Legislative session sparks ire at ending
Gov. Bill Richardson termed this the “year of the Legislature.”
Many lawmakers left Santa Fe on Thursday using different words.
“This session was mean, ugly, nasty and vicious,” said Rep. Anna Crook, R-Clovis. “We didn’t get off the floor until 5 a.m. on Thursday. Thank goodness this is over.”
Many veteran lawmakers said the 30-day session included too many items.
“It was crazy,” said Rep. Brian Moore, R-Clayton. “I have been here four times and this is the worst I have gone through. We all are tired and cranky. We call it a meltdown. It was just wild.”
Many lawmakers have been preaching the same message since the session started in mid-January — a 30-day session should be focused on the budget.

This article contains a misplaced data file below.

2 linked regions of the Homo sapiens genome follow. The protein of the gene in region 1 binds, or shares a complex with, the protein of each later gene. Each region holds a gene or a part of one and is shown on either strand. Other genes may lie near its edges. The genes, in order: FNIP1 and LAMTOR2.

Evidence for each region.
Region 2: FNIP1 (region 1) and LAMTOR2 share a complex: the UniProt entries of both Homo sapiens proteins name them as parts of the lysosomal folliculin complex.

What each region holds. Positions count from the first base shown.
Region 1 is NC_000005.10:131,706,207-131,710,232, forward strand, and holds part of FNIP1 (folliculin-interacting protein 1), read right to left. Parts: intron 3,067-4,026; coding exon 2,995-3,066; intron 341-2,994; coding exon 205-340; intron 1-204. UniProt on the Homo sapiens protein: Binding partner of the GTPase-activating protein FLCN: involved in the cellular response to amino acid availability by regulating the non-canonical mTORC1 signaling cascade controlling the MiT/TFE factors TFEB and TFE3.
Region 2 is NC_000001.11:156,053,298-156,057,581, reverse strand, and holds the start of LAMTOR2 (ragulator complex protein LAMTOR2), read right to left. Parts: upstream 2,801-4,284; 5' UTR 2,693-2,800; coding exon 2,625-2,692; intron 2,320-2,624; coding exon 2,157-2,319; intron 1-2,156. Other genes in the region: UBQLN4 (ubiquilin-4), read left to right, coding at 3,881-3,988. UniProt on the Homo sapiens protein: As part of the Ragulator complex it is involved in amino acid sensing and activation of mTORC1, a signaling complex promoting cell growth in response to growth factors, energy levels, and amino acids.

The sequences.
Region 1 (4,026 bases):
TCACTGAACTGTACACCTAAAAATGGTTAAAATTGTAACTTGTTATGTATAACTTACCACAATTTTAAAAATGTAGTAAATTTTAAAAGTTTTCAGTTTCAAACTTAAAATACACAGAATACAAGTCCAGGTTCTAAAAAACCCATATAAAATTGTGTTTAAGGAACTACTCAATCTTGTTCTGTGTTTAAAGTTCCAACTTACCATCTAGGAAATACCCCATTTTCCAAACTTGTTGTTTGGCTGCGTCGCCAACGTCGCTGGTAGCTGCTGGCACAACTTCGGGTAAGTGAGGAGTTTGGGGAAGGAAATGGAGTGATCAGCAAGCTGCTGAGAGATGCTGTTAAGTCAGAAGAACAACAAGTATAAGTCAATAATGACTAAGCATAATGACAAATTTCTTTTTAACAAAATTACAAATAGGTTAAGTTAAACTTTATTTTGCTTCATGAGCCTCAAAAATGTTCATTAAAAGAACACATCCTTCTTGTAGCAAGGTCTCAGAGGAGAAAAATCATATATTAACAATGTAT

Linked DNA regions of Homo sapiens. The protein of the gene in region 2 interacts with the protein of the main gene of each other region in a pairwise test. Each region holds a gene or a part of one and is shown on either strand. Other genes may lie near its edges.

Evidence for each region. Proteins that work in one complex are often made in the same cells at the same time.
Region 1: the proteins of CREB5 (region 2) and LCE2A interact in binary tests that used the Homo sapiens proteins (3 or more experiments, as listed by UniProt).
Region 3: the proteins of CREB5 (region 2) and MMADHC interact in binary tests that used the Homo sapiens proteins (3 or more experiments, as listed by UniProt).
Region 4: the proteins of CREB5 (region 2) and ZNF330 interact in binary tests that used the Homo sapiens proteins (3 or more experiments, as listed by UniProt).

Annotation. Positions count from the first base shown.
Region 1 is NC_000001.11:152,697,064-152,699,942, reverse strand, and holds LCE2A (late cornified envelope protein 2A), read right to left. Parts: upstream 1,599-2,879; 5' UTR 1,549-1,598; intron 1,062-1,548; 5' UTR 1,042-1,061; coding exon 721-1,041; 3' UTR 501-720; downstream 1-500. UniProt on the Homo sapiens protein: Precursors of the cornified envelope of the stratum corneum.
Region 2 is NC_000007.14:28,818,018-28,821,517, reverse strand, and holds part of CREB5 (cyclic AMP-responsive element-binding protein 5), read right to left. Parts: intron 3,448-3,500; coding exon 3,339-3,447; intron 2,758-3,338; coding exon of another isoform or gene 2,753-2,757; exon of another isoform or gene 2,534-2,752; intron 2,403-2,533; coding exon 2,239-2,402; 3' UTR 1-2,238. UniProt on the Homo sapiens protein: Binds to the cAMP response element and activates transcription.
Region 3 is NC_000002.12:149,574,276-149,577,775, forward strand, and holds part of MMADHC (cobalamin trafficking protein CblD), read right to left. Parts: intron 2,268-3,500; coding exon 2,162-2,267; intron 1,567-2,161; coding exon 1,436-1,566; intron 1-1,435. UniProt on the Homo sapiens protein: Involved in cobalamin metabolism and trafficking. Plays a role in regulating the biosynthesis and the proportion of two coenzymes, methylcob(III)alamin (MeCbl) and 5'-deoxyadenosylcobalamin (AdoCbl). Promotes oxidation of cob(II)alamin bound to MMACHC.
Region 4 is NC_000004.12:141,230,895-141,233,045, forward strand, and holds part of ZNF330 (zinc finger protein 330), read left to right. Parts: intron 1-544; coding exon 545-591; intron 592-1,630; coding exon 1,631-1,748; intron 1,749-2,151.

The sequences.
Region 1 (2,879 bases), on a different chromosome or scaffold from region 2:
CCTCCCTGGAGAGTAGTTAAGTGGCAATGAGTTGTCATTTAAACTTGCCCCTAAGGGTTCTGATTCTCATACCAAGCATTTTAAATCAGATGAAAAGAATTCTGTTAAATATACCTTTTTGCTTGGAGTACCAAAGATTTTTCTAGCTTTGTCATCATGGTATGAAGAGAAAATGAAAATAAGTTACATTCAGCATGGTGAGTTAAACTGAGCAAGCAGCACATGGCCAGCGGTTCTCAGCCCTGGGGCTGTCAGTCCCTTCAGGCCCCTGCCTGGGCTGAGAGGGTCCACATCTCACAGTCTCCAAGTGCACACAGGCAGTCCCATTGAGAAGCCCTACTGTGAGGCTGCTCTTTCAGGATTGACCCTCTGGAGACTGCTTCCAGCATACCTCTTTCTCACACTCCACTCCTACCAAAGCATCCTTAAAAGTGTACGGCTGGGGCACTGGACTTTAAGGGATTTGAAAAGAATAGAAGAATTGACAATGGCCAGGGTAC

“The whole idea of the 30-day session is to do the budget,” Moore said. “We can take on some other things if we need to, but not 1,200 bills, major tax changes and new DWI legislation. All of that is tough to do in a 60-day session. It was real challenging.”
Some lawmakers liked that there was so much to get done.
Rep. Jose Campos, D-Santa Rosa, said while things may have been hectic, he thought lawmakers did a good job overall.
“It was a blaze,” he said. “It was kind of like a flurry of projects. But overall I would say it was good. It turned out good. We got a lot of things done.”
“Non-partisan people who have been here for many years say this is the worst session we have ever endured,” Crook said. “I’m thrilled to death to go home.”
While Crook and others left the session exhausted and frustrated, New Mexico’s governor is all smiles.
Richardson called the session a “major victory for New Mexicans.”
The governor guided numerous issues, including the most controversial bill of the session, a tax on food.
As time ticked away on Thursday, the Legislature approved a proposal to remove the tax from food and some medical services.
It passed on a 23-19 vote.